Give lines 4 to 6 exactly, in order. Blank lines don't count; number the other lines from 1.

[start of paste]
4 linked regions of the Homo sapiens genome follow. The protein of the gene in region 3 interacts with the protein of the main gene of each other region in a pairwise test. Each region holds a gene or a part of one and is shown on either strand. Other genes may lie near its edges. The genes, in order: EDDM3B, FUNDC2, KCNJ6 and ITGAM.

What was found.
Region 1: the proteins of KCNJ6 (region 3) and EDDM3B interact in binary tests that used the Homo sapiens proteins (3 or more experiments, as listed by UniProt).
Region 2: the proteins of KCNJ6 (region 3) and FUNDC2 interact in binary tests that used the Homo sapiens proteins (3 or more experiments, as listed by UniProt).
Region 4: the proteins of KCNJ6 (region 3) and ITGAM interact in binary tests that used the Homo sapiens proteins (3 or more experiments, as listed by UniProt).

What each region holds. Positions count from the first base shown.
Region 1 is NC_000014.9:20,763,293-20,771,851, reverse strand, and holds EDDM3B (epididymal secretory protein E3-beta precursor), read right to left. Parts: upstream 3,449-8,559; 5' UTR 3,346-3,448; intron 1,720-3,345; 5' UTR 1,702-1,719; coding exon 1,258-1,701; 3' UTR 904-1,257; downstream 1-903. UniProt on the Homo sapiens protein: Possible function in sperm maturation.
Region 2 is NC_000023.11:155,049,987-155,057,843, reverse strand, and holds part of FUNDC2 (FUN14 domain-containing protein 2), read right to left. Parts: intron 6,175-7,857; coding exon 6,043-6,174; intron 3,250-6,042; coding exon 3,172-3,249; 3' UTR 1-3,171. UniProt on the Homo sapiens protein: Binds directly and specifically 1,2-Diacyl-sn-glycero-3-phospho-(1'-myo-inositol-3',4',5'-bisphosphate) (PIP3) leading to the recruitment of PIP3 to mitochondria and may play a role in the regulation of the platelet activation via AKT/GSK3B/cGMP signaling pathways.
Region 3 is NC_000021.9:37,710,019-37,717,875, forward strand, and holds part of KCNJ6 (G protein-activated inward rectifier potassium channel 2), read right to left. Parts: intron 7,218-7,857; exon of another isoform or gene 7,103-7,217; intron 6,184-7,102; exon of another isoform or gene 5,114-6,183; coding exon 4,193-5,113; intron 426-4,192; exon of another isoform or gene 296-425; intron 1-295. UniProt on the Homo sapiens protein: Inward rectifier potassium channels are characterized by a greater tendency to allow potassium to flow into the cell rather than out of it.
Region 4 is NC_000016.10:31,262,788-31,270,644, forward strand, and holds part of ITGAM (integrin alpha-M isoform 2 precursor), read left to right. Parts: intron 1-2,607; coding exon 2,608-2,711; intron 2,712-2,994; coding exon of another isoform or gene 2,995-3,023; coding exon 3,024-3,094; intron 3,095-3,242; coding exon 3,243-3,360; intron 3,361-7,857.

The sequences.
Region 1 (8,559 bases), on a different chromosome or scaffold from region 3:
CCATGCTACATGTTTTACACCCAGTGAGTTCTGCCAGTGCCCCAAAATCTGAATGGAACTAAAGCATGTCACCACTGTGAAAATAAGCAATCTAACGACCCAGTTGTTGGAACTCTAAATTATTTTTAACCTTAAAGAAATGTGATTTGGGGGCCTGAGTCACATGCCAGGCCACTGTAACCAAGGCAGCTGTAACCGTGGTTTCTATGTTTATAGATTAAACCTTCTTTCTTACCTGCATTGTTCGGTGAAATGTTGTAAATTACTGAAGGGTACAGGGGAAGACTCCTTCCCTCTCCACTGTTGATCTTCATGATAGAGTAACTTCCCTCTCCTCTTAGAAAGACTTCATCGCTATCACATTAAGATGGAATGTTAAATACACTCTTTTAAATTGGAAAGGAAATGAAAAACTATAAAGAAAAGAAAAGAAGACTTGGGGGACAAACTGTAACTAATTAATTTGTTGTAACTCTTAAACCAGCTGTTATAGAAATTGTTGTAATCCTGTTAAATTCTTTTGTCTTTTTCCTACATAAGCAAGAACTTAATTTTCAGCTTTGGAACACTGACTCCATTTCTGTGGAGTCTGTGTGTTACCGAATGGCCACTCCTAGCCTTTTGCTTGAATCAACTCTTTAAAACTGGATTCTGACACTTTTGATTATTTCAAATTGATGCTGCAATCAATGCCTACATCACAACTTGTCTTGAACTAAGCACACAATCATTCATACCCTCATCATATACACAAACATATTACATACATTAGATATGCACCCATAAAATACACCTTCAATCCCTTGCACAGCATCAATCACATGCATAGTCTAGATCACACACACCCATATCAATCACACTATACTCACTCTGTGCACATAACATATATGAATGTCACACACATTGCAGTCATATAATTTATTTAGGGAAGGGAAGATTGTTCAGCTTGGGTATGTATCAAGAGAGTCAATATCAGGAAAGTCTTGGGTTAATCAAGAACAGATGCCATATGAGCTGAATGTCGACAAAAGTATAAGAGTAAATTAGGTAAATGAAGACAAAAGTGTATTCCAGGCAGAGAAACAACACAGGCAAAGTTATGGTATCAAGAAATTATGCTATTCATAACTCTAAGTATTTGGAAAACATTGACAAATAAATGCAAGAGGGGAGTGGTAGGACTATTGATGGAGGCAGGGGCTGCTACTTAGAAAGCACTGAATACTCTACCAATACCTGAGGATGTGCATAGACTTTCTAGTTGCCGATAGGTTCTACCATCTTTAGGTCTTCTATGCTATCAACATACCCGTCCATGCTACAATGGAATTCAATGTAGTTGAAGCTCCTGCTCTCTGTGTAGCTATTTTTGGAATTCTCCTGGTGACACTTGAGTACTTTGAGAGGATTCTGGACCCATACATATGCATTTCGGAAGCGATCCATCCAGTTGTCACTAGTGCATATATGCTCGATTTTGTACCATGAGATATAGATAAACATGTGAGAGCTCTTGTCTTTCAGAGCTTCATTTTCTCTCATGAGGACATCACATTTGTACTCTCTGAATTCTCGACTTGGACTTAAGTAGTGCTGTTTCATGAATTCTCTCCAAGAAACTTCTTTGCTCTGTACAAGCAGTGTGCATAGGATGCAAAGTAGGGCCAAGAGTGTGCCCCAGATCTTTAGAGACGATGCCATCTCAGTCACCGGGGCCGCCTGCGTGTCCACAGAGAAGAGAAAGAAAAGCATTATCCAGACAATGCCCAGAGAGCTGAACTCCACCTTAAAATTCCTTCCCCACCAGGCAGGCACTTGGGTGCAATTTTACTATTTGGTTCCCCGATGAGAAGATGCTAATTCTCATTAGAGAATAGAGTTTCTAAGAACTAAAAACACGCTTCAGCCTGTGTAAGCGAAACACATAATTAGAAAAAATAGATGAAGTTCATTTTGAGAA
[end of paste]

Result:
Region 2: the proteins of KCNJ6 (region 3) and FUNDC2 interact in binary tests that used the Homo sapiens proteins (3 or more experiments, as listed by UniProt).
Region 4: the proteins of KCNJ6 (region 3) and ITGAM interact in binary tests that used the Homo sapiens proteins (3 or more experiments, as listed by UniProt).

What each region holds. Positions count from the first base shown.